In the moments after a motor vehicle accident, drivers and passengers will assess the situation to make sure no one is hurt. No wounds mean everyone is OK, right?
Unfortunately, car crashes can often cause injuries that aren't immediately identifiable - even for the injured person. One of the most common injuries that occurs after an accident is a traumatic brain injury (TBI).
What is a traumatic brain injury?
A TBI is one that results from a bump, blow or jolt to the head or body. An object does not need to penetrate the brain to be considered a TBI, and not all blows or jolts to the head will result in a TBI.
However, when a TBI does occur, these injuries can affect someone's brain cells temporarily or cause physical damage to the brain, which could lead to long-term complications or death. The Centers for Disease Control and Prevention reports that TBIs contribute to roughly 30 percent of all injury deaths in the United States.
Symptoms to look for
In the days or sometimes weeks after an accident, symptoms of a TBI will typically begin to present themselves. TBIs can range of severity and the symptoms typically align with the intensity of the injury.
A mild TBI may include physical, sensory and cognitive symptoms such as:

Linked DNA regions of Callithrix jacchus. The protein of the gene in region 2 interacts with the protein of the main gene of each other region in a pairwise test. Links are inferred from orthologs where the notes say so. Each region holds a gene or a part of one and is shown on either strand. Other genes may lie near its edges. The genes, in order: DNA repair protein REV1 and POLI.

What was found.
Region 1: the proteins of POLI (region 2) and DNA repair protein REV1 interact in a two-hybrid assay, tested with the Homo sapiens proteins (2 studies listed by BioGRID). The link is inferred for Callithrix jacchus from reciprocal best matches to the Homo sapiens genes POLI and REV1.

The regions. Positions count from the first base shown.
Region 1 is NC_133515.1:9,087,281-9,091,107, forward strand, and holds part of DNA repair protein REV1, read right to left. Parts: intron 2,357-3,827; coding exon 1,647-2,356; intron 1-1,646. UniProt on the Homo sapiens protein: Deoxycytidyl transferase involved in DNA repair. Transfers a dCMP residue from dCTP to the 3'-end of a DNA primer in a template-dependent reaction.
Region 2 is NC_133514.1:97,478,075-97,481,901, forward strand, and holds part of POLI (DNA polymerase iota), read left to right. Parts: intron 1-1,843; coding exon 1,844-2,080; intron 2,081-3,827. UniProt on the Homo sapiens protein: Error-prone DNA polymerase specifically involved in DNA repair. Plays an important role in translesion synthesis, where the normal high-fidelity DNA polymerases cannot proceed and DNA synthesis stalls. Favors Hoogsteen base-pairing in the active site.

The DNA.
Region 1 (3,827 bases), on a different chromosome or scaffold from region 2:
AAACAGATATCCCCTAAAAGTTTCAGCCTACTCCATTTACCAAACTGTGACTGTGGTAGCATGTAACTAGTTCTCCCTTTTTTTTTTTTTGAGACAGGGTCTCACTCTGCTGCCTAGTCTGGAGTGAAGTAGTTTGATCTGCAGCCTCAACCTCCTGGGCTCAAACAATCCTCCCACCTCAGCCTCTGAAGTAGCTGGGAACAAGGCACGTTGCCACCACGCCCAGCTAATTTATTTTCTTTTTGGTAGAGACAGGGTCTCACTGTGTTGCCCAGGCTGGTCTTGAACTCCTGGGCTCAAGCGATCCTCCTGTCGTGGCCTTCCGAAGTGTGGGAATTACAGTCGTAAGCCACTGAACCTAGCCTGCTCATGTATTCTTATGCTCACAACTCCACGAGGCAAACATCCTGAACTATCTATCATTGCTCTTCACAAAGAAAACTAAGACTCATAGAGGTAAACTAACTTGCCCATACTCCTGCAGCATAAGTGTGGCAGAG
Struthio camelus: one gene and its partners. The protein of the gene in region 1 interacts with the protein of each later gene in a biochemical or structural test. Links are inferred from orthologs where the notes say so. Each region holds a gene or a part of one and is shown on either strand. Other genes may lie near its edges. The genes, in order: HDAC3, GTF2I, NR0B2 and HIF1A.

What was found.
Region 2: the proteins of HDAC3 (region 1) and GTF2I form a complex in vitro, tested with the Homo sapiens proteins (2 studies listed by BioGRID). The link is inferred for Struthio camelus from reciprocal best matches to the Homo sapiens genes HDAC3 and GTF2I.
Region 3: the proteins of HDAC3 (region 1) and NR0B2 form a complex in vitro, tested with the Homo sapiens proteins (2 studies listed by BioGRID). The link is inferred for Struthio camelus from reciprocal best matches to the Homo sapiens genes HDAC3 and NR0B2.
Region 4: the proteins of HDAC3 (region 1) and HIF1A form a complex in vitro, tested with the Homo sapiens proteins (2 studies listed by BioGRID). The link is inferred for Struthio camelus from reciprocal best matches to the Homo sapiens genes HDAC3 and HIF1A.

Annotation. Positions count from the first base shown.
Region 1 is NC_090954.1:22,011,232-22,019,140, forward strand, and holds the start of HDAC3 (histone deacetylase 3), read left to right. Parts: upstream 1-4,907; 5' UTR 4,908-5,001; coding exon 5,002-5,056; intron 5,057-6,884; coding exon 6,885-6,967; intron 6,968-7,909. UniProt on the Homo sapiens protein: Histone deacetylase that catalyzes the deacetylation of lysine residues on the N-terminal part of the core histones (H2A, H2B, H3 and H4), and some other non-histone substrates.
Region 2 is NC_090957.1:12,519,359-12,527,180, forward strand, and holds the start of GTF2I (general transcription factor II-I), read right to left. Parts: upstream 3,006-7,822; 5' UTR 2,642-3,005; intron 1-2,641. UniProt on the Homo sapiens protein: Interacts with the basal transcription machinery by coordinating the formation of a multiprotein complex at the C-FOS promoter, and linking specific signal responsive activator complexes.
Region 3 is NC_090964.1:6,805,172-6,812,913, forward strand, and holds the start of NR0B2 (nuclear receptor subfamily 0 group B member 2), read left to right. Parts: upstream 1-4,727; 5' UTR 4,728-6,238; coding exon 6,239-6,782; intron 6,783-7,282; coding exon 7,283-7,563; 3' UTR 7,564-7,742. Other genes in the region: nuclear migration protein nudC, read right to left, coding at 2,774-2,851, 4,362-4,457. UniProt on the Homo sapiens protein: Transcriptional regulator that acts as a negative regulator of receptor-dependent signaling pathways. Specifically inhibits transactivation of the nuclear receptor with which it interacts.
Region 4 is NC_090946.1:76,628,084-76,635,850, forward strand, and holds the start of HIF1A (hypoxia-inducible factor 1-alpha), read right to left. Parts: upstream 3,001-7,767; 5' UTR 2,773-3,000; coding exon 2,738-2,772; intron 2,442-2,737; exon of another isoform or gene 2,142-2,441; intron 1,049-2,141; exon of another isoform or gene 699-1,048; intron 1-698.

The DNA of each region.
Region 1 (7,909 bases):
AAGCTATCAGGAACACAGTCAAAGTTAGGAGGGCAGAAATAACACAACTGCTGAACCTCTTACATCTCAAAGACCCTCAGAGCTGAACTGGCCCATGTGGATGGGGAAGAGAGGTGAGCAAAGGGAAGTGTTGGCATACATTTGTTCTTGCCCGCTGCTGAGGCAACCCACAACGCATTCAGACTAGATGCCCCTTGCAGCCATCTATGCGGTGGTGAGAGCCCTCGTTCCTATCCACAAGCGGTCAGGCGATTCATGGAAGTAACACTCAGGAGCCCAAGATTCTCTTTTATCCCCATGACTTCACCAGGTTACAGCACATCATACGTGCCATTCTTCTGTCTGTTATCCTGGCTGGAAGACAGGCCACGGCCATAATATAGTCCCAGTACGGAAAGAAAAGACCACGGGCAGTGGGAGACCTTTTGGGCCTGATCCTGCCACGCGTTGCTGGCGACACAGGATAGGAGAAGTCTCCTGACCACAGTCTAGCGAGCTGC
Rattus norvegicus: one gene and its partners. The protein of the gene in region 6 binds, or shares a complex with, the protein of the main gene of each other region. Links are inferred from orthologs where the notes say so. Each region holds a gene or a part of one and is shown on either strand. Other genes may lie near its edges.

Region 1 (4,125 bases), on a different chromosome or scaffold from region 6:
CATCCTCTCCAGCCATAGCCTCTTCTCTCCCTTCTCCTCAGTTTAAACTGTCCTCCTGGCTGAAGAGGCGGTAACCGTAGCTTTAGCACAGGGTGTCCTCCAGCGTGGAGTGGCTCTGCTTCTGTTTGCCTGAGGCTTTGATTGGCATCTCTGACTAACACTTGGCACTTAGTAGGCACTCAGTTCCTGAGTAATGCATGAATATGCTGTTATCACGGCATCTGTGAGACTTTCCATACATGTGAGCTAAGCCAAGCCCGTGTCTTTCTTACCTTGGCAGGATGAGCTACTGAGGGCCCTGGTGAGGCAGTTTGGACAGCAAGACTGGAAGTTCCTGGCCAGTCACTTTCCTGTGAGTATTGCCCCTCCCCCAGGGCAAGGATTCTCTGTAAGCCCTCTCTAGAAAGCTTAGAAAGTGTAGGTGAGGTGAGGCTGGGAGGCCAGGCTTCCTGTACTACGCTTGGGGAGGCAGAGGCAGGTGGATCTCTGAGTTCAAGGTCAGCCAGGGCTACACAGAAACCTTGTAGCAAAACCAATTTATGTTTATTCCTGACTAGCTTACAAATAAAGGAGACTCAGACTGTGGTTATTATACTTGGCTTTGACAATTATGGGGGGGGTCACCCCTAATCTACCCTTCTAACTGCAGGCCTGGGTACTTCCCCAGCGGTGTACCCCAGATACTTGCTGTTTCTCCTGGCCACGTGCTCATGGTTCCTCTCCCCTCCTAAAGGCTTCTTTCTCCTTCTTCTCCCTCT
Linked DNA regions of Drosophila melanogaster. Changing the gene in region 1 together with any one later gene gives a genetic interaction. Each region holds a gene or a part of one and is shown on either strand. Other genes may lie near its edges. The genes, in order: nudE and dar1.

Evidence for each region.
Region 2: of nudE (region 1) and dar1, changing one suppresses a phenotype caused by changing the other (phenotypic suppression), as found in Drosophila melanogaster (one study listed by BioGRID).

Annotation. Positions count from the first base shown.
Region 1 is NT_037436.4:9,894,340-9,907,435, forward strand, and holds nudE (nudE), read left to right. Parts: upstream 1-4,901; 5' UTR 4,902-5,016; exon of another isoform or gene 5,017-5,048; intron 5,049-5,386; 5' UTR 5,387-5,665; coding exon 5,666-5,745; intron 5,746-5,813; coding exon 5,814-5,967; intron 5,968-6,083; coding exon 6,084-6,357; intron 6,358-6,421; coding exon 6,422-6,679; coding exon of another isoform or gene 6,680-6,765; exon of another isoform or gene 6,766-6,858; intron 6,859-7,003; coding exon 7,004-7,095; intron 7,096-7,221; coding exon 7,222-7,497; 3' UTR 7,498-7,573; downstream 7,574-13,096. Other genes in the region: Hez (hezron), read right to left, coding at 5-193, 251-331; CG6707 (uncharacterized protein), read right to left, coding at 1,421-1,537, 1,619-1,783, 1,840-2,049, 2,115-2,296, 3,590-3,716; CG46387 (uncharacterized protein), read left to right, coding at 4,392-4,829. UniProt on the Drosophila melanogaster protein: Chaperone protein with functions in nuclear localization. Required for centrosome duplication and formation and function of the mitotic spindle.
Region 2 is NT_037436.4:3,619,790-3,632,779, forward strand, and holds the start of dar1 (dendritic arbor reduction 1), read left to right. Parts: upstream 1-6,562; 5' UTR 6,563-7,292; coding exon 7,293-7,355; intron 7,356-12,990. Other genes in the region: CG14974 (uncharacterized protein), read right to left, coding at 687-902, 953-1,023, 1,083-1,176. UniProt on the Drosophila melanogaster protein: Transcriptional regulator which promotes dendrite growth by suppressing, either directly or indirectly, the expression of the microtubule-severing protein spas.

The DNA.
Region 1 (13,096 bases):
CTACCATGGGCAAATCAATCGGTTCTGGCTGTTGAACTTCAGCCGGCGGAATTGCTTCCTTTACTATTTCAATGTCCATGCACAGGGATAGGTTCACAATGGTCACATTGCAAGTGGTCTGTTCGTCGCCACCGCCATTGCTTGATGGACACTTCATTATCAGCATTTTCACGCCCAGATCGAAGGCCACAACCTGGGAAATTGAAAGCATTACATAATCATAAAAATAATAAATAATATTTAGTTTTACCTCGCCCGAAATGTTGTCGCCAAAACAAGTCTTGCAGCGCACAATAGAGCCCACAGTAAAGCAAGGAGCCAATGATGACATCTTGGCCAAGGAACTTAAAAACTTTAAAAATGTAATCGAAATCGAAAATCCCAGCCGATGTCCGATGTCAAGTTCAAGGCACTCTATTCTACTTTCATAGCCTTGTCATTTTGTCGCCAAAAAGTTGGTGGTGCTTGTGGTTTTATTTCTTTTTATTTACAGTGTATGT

- Nausea or vomiting
- Fatigue or drowsiness
- A state of being dazed, confused, disoriented or dizzy
- Speech problems
- Difficulty sleeping or sleeping more than usual
- Blurred vision, ringing in the ears, a bad taste in the mouth or changes in the ability to smell
- Light and sound sensitivity
- Memory or concentration problems
- Mood changes or mood swings
A moderate or severe TBI has similar symptoms that are more severe, such as repeated nausea or vomiting or headaches that worsen. Other serious symptoms may include:
- Convulsions or seizures
- Dilation of one or both pupils
- Clear fluids draining from the nose or ears
- Weakness or numbness in the fingers and toes
- An inability to wake from sleep
- Loss of coordination
- Profound confusion
- Slurred speech
- Agitation, combativeness or other unusual behavior
Seeking medical attention for a brain injury
Accident victims who exhibit the above symptoms after an accident should consider seeking medical treatment for their pain, even if it seems like the symptoms are occurring long after the incident or feel insignificant. Being completely sure by visiting a doctor can make a big difference.